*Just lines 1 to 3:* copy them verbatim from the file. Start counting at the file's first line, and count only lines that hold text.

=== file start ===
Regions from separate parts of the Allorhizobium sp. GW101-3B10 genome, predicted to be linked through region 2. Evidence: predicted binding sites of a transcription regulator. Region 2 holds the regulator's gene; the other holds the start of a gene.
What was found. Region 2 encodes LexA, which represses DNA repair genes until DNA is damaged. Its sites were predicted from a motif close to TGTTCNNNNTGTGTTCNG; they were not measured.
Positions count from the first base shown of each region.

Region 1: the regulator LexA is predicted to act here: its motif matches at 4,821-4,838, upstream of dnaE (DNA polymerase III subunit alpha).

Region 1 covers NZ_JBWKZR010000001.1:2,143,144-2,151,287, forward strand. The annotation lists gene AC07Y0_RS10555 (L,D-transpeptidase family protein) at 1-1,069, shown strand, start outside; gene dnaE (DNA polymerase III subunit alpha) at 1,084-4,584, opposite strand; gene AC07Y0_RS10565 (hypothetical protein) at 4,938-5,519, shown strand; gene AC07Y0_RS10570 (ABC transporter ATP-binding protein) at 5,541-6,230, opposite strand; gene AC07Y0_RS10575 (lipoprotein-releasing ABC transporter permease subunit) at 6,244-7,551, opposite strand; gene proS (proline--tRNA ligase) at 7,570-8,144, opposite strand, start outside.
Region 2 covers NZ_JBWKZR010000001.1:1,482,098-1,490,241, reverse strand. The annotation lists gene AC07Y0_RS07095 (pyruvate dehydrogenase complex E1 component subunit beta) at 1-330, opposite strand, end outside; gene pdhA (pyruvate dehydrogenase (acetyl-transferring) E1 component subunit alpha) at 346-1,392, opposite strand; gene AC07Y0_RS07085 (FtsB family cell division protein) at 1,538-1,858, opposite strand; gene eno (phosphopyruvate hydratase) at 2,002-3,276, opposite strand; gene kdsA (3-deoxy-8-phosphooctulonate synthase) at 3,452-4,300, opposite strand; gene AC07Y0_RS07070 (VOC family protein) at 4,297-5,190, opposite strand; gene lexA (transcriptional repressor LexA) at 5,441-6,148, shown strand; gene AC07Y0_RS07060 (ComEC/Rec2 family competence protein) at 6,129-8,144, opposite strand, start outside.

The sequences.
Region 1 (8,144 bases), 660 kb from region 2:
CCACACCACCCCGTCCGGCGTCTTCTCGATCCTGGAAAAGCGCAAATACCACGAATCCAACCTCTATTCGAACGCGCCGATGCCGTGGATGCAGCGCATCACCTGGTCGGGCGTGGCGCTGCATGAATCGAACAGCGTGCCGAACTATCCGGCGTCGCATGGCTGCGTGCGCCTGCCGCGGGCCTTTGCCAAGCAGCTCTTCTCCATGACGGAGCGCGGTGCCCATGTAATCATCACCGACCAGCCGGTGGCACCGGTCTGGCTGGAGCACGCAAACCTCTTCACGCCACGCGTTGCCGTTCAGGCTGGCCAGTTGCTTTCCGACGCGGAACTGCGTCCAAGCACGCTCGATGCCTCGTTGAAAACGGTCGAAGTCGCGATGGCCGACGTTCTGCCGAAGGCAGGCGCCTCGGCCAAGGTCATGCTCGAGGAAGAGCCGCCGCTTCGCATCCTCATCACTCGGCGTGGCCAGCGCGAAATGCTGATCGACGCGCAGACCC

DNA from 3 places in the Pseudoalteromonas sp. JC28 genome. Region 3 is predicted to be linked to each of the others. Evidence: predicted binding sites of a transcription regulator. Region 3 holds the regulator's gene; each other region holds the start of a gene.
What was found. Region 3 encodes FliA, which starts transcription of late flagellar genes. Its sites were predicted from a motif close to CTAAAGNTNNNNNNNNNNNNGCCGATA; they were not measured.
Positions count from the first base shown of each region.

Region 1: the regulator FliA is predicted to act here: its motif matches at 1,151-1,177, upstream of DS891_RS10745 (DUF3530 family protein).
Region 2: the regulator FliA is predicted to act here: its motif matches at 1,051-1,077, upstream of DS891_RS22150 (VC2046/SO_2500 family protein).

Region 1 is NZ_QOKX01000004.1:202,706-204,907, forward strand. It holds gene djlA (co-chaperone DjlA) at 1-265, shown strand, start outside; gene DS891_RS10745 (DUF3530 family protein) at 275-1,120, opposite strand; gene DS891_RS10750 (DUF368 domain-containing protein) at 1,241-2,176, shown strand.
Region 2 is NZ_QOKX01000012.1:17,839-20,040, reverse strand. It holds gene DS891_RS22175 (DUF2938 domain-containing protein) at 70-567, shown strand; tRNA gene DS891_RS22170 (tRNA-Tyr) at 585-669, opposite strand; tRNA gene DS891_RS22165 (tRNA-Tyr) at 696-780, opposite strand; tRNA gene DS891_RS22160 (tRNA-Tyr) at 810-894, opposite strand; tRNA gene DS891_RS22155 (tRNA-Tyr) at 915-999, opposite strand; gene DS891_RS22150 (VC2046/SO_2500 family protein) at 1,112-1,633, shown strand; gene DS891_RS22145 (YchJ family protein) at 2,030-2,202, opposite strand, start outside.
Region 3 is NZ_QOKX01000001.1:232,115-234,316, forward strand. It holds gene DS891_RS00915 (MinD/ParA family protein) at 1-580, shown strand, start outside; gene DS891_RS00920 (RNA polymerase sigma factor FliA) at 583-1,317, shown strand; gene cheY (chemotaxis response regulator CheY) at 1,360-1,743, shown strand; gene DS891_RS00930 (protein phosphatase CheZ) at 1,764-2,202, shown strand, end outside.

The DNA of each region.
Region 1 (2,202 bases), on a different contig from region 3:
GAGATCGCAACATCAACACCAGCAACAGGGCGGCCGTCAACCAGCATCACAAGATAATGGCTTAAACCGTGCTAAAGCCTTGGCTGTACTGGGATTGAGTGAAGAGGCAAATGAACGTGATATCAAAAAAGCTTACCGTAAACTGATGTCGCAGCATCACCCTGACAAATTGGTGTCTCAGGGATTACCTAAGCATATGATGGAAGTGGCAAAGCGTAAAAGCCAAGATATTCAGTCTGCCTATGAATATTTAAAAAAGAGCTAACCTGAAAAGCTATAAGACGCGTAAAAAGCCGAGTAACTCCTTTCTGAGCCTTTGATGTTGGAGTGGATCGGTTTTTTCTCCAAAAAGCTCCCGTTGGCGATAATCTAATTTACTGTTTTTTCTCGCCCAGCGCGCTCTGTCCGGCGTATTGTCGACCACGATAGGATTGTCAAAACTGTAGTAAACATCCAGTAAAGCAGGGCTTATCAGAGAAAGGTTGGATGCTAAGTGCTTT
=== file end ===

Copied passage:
Regions from separate parts of the Allorhizobium sp. GW101-3B10 genome, predicted to be linked through region 2. Evidence: predicted binding sites of a transcription regulator. Region 2 holds the regulator's gene; the other holds the start of a gene.
What was found. Region 2 encodes LexA, which represses DNA repair genes until DNA is damaged. Its sites were predicted from a motif close to TGTTCNNNNTGTGTTCNG; they were not measured.
Positions count from the first base shown of each region.